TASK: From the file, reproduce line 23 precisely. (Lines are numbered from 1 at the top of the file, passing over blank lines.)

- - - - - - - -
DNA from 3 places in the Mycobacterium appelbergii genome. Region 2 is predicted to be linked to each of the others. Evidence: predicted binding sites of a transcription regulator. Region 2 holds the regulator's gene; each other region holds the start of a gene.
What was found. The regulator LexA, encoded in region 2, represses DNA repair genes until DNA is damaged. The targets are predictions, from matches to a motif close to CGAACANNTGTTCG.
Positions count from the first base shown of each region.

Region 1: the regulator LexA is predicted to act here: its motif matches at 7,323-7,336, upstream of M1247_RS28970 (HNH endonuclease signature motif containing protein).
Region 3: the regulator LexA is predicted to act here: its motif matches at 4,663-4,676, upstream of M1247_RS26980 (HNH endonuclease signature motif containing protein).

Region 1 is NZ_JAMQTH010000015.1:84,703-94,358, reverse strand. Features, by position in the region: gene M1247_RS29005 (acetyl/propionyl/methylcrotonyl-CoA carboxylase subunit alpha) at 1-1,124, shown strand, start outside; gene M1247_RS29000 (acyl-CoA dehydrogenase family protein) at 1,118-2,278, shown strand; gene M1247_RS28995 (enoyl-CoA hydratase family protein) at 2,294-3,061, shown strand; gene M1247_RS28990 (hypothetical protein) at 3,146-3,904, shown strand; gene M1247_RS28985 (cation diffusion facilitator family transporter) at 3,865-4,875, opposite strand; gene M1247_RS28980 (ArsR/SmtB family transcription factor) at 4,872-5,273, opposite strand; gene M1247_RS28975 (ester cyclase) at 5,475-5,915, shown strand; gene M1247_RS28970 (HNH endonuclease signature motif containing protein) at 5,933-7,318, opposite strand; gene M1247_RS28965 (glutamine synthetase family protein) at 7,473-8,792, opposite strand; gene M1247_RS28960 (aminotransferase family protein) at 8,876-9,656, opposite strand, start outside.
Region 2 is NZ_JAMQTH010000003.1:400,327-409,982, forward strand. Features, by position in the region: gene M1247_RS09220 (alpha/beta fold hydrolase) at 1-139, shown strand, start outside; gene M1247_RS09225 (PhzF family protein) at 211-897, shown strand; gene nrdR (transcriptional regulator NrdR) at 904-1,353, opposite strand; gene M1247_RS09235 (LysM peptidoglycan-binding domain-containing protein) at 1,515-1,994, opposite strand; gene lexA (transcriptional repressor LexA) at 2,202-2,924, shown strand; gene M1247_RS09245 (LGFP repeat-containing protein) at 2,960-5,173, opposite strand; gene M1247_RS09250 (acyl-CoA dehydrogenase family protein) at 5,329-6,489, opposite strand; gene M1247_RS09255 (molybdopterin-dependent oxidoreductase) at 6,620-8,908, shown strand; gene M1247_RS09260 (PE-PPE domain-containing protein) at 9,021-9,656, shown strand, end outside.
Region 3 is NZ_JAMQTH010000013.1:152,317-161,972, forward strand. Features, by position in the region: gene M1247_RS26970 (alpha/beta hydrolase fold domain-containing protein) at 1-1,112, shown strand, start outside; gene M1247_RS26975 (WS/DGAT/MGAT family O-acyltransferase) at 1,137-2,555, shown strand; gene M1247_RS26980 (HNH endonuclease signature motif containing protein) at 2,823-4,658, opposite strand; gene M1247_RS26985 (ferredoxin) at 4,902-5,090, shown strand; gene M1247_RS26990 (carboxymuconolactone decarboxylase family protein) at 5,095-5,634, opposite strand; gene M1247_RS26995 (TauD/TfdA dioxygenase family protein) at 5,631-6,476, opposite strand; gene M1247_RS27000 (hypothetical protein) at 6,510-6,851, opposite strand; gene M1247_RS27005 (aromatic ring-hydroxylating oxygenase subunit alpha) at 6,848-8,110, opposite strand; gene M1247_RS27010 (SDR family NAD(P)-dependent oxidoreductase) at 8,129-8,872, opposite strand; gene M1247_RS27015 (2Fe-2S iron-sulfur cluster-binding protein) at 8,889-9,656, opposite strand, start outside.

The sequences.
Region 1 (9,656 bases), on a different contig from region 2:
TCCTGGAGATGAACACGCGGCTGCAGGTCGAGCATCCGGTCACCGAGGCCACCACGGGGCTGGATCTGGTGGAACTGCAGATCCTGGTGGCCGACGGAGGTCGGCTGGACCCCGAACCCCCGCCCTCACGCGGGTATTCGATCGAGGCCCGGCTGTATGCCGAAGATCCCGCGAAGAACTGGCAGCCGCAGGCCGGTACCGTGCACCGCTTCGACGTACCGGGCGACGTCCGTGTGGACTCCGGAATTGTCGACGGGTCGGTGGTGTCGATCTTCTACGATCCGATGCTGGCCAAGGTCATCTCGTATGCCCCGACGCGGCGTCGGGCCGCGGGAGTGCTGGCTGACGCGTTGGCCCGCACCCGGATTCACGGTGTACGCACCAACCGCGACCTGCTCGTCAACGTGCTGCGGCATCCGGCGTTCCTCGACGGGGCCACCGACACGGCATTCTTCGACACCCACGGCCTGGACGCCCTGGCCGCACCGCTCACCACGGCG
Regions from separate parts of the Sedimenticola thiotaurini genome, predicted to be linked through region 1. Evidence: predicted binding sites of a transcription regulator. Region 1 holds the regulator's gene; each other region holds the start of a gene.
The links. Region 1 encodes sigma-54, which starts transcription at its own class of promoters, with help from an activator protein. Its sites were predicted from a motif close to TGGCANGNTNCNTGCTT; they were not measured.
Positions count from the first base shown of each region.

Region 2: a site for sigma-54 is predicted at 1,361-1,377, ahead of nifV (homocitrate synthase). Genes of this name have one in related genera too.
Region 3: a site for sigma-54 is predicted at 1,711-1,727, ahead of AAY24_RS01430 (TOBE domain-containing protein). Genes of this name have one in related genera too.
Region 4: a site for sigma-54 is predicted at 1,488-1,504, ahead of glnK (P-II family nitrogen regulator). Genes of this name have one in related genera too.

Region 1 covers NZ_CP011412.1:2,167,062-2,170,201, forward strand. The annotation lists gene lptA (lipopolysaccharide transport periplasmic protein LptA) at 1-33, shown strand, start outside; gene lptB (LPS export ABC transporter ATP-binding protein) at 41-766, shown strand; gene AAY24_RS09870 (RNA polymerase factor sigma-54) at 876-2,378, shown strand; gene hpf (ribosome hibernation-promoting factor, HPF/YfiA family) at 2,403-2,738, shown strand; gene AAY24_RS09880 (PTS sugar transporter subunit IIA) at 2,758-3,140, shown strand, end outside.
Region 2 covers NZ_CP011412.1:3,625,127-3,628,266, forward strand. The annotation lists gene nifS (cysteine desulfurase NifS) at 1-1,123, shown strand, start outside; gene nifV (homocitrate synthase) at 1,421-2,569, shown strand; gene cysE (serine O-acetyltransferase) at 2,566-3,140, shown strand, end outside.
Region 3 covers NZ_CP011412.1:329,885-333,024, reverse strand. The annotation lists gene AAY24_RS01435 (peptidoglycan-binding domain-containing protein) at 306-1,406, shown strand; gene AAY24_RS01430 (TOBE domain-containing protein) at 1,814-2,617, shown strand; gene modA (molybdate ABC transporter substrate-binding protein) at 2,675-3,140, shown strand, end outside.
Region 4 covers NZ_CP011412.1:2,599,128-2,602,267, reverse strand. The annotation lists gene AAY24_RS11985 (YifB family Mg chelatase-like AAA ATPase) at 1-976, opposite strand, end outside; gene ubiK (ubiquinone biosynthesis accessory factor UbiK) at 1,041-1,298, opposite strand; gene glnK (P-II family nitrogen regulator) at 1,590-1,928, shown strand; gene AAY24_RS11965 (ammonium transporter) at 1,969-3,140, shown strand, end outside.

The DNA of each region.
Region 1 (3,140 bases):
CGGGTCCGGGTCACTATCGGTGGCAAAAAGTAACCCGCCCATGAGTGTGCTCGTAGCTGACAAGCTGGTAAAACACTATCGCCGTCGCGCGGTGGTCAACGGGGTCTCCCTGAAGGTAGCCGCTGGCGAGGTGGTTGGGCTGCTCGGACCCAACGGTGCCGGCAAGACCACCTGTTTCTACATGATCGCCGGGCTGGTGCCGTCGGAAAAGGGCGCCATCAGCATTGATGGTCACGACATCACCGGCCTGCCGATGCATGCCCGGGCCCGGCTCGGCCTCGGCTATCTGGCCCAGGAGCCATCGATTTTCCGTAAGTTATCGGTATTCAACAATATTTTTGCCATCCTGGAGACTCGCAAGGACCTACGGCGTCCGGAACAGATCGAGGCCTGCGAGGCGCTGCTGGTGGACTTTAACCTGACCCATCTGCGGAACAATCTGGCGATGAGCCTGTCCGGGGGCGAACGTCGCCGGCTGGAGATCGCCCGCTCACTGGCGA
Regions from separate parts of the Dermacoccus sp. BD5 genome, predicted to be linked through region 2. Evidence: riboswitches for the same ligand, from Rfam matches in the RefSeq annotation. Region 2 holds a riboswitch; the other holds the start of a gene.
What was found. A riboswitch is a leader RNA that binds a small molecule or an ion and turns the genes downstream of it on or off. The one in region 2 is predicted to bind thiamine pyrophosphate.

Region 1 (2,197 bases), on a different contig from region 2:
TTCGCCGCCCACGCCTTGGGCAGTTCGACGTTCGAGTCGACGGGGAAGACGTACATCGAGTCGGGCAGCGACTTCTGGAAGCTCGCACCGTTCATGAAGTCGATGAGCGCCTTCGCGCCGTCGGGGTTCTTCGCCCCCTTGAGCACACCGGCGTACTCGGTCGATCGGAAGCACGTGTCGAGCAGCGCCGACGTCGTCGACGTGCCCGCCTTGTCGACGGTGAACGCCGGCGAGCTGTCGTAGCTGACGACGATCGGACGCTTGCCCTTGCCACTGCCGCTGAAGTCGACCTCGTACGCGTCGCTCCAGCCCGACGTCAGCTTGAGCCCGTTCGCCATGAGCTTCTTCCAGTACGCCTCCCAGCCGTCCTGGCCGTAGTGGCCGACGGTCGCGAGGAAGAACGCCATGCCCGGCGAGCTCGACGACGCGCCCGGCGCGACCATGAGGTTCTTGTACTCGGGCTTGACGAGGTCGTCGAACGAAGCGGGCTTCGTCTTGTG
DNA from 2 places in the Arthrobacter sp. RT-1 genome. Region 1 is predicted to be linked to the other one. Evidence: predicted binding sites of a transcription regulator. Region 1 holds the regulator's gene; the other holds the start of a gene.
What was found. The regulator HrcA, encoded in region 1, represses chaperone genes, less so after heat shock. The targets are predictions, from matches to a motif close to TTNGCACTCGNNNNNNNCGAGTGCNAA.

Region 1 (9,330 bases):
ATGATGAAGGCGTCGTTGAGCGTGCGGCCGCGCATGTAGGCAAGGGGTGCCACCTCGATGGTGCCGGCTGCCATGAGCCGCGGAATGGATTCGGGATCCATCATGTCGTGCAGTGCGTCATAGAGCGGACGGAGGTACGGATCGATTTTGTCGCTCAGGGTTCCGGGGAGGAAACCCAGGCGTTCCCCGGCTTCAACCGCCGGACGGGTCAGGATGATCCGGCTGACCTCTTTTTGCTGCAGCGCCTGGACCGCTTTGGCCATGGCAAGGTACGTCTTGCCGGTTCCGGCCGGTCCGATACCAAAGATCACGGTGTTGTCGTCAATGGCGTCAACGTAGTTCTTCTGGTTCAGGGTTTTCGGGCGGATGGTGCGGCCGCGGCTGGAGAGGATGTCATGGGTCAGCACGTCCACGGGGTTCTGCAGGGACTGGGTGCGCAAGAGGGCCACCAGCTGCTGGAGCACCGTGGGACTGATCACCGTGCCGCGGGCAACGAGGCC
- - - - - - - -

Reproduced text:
Region 1 (3,140 bases):